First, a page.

KieranTimberlake is a Philadelphia based architecture, research, and planning firm whose design philosophy is rooted in provocation, research, and environmental sustainability. Aside from its special expertise in the education typology, the firm is also known for its roles as educators, researchers, and innovators. The presentation will begin by explaining KT’s growing challenges in managing knowledge and information in the post big data world, and what prompted them to seek knowledge management principles as a solution. Key buzzwords in this investigation include de-siloing, centralizing, searchability, findability, and transparency. After explaining the key elements of the firm’s KM program, including mission, strategies, and institutional buy-in, the story will continue by sharing several successful components that hold applicability to all information professionals. This includes: utilizing a web-based collaborative platform to organize project work and resources; aggregating documents across multiple locations for enhanced access; incorporating existing research workflows; building a centralized repository of curated images; and developing a social platform for knowledge sharing.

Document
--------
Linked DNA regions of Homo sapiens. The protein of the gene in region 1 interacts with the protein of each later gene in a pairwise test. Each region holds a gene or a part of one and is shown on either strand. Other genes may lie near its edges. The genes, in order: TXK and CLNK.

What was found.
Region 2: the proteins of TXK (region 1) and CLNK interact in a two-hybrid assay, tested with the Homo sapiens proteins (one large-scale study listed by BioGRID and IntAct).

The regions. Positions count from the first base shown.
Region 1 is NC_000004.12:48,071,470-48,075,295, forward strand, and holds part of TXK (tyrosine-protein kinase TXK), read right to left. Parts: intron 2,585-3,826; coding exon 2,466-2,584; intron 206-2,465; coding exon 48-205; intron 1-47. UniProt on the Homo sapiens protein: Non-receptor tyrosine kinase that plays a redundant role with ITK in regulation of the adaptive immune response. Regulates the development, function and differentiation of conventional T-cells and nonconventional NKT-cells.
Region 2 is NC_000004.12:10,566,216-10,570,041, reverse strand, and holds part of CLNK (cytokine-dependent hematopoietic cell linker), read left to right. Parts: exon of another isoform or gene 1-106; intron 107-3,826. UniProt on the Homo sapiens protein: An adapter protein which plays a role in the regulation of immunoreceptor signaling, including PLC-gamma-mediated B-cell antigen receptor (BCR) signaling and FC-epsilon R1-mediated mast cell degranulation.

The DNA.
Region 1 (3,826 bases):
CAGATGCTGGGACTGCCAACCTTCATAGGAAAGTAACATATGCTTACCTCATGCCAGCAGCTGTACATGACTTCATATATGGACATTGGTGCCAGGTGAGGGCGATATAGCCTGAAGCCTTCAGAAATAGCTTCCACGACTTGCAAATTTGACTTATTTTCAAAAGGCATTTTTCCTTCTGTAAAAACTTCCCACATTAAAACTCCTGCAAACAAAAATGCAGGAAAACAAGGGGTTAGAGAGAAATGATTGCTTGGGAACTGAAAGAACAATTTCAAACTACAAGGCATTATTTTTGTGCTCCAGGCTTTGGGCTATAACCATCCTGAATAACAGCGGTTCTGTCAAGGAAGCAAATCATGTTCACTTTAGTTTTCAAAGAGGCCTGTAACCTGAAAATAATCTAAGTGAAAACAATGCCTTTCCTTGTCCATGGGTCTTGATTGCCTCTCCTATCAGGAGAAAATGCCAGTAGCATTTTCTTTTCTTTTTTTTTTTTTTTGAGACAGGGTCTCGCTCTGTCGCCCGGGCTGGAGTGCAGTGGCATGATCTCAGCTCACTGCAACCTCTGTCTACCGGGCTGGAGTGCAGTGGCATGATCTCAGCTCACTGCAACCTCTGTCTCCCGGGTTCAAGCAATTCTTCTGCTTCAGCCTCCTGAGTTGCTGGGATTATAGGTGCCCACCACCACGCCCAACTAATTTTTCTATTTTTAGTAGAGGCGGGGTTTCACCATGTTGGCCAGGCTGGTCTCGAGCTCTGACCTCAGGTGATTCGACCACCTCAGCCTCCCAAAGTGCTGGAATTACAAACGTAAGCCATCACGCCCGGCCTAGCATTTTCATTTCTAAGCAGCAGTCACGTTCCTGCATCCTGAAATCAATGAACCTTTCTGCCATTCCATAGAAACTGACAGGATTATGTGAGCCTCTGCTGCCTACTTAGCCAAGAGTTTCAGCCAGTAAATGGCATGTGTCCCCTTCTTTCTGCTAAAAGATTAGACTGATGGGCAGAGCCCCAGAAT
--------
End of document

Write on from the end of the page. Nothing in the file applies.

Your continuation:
Josh has been in the role of knowledge manager for KieranTimberlake since fall 2015, where he is charged with the mission of connecting people with ideas, knowledge, and expertise. He previously worked in the Office of the University Architect at the University of Pennsylvania as a digital archivist / data manager. He hold degrees in landscape architecture (Temple University, BSLA), sustainable development (University of Exeter UK, MSc) and Library & Information Science (Wayne State University iSchool, MLIS).